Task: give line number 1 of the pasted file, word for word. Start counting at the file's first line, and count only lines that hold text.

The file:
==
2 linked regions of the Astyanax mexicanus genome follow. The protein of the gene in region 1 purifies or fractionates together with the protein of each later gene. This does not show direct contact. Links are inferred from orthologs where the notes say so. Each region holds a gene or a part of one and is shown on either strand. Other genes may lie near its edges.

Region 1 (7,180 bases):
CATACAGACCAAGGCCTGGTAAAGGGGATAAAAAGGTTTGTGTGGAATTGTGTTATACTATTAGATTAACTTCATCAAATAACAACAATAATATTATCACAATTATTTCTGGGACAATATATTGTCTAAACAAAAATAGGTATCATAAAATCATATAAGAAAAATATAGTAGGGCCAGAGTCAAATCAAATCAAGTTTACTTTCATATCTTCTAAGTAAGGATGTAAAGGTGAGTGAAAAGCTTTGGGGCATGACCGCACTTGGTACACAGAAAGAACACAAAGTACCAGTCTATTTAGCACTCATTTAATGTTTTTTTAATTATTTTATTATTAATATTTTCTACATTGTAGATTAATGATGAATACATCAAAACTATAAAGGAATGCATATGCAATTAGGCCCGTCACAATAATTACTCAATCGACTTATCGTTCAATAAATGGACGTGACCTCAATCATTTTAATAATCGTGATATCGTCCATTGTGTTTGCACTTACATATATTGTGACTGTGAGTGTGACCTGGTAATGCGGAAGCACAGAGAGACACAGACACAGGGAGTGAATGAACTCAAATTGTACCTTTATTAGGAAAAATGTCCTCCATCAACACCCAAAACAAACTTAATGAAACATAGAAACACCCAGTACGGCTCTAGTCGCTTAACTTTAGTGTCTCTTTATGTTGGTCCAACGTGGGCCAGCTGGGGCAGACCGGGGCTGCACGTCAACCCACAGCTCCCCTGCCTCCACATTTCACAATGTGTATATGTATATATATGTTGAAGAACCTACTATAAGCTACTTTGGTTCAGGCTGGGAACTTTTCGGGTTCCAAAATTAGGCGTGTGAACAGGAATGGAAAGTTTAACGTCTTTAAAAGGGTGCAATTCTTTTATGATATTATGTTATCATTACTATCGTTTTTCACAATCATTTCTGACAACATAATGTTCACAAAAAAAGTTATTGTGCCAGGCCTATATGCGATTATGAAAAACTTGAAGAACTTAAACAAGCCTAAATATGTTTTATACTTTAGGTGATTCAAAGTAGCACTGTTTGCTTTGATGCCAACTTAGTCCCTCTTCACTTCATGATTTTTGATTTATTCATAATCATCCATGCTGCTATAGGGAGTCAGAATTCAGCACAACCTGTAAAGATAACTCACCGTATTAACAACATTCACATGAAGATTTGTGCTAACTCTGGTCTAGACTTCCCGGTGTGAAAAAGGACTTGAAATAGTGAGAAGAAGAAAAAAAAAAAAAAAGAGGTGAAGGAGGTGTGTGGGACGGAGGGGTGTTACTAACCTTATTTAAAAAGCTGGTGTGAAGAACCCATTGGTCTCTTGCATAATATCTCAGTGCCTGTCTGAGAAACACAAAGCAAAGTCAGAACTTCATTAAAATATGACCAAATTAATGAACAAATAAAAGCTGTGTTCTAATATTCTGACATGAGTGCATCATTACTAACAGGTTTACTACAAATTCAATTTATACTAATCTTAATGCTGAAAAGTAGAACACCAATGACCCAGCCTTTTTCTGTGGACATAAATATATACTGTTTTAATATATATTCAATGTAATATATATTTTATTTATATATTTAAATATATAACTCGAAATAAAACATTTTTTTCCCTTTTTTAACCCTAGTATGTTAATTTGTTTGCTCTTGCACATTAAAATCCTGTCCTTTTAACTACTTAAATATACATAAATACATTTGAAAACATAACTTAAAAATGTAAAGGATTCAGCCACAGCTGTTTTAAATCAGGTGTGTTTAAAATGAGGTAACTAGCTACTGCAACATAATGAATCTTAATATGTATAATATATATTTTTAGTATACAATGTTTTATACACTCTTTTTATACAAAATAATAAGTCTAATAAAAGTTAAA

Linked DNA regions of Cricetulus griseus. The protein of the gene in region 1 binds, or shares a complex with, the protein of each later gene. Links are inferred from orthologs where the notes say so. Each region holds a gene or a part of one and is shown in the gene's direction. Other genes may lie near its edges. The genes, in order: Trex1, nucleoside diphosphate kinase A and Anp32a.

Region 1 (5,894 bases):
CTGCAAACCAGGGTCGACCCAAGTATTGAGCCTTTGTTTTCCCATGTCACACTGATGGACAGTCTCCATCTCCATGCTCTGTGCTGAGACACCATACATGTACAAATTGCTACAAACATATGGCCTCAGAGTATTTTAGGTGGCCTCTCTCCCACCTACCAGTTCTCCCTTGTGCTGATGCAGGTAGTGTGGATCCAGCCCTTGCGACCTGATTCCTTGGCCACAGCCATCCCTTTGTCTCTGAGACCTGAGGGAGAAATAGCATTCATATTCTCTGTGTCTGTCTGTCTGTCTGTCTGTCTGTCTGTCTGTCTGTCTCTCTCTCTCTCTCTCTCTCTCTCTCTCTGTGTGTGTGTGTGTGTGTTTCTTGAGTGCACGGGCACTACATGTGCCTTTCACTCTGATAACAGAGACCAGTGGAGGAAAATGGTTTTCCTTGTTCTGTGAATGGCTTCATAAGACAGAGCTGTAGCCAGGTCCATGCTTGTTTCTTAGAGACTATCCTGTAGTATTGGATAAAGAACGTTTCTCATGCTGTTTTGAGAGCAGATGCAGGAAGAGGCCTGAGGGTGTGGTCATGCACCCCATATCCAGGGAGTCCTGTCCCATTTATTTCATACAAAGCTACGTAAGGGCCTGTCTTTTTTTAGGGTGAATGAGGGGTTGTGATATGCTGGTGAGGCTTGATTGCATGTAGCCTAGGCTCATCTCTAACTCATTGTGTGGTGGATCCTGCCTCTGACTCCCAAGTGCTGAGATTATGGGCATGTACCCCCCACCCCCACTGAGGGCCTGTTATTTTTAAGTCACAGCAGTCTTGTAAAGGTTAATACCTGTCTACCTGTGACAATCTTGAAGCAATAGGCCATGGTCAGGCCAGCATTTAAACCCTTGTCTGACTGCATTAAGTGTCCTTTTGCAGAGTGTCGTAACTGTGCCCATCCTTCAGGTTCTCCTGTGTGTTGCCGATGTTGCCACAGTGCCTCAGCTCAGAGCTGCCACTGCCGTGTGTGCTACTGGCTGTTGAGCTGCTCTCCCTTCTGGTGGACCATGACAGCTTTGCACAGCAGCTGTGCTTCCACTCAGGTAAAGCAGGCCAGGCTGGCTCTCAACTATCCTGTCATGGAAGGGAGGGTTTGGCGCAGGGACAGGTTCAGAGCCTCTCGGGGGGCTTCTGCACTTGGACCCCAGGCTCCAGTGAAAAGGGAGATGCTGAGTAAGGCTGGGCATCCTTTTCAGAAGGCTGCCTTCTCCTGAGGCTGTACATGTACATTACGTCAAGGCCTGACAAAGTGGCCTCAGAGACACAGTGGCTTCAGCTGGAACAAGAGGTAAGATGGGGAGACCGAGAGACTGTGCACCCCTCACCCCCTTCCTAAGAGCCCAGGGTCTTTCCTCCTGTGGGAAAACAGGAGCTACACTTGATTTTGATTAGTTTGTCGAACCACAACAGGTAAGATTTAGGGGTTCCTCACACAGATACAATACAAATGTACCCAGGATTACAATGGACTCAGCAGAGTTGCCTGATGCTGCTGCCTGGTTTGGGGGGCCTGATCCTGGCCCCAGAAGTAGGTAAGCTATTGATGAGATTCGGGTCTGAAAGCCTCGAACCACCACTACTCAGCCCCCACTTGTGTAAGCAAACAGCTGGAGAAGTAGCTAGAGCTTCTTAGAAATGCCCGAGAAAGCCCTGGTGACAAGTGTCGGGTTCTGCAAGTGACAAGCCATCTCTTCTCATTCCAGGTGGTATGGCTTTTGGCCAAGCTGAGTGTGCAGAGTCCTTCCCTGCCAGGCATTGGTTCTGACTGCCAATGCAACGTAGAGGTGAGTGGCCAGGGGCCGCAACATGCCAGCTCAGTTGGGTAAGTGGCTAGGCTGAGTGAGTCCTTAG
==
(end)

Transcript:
2 linked regions of the Astyanax mexicanus genome follow. The protein of the gene in region 1 purifies or fractionates together with the protein of each later gene. This does not show direct contact. Links are inferred from orthologs where the notes say so. Each region holds a gene or a part of one and is shown on either strand. Other genes may lie near its edges.